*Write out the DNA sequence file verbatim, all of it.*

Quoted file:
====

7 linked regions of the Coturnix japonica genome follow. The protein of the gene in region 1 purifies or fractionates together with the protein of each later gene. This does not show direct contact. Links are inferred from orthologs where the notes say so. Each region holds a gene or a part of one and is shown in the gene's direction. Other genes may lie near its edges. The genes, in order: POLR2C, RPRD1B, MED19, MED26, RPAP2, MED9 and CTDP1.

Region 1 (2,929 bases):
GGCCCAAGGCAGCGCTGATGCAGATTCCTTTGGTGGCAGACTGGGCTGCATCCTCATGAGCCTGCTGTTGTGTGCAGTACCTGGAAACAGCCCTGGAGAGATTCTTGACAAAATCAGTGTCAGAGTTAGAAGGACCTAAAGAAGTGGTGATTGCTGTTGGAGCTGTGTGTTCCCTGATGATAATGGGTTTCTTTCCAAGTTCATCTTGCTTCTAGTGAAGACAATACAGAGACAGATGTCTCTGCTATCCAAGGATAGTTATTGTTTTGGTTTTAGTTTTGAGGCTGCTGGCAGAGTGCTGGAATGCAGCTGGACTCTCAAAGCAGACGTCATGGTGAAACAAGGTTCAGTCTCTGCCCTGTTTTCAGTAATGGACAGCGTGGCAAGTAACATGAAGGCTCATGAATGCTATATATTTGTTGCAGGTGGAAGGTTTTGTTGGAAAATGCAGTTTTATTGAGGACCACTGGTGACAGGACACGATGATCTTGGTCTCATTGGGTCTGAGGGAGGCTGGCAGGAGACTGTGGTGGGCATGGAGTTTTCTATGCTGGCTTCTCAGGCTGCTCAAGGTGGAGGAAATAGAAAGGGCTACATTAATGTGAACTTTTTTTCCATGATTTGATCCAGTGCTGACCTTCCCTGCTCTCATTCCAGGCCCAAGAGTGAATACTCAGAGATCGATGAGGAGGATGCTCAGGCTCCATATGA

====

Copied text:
7 linked regions of the Coturnix japonica genome follow. The protein of the gene in region 1 purifies or fractionates together with the protein of each later gene. This does not show direct contact. Links are inferred from orthologs where the notes say so. Each region holds a gene or a part of one and is shown in the gene's direction. Other genes may lie near its edges. The genes, in order: POLR2C, RPRD1B, MED19, MED26, RPAP2, MED9 and CTDP1.

Region 1 (2,929 bases):
GGCCCAAGGCAGCGCTGATGCAGATTCCTTTGGTGGCAGACTGGGCTGCATCCTCATGAGCCTGCTGTTGTGTGCAGTACCTGGAAACAGCCCTGGAGAGATTCTTGACAAAATCAGTGTCAGAGTTAGAAGGACCTAAAGAAGTGGTGATTGCTGTTGGAGCTGTGTGTTCCCTGATGATAATGGGTTTCTTTCCAAGTTCATCTTGCTTCTAGTGAAGACAATACAGAGACAGATGTCTCTGCTATCCAAGGATAGTTATTGTTTTGGTTTTAGTTTTGAGGCTGCTGGCAGAGTGCTGGAATGCAGCTGGACTCTCAAAGCAGACGTCATGGTGAAACAAGGTTCAGTCTCTGCCCTGTTTTCAGTAATGGACAGCGTGGCAAGTAACATGAAGGCTCATGAATGCTATATATTTGTTGCAGGTGGAAGGTTTTGTTGGAAAATGCAGTTTTATTGAGGACCACTGGTGACAGGACACGATGATCTTGGTCTCATTGGGTCTGAGGGAGGCTGGCAGGAGACTGTGGTGGGCATGGAGTTTTCTATGCTGGCTTCTCAGGCTGCTCAAGGTGGAGGAAATAGAAAGGGCTACATTAATGTGAACTTTTTTTCCATGATTTGATCCAGTGCTGACCTTCCCTGCTCTCATTCCAGGCCCAAGAGTGAATACTCAGAGATCGATGAGGAGGATGCTCAGGCTCCATATGA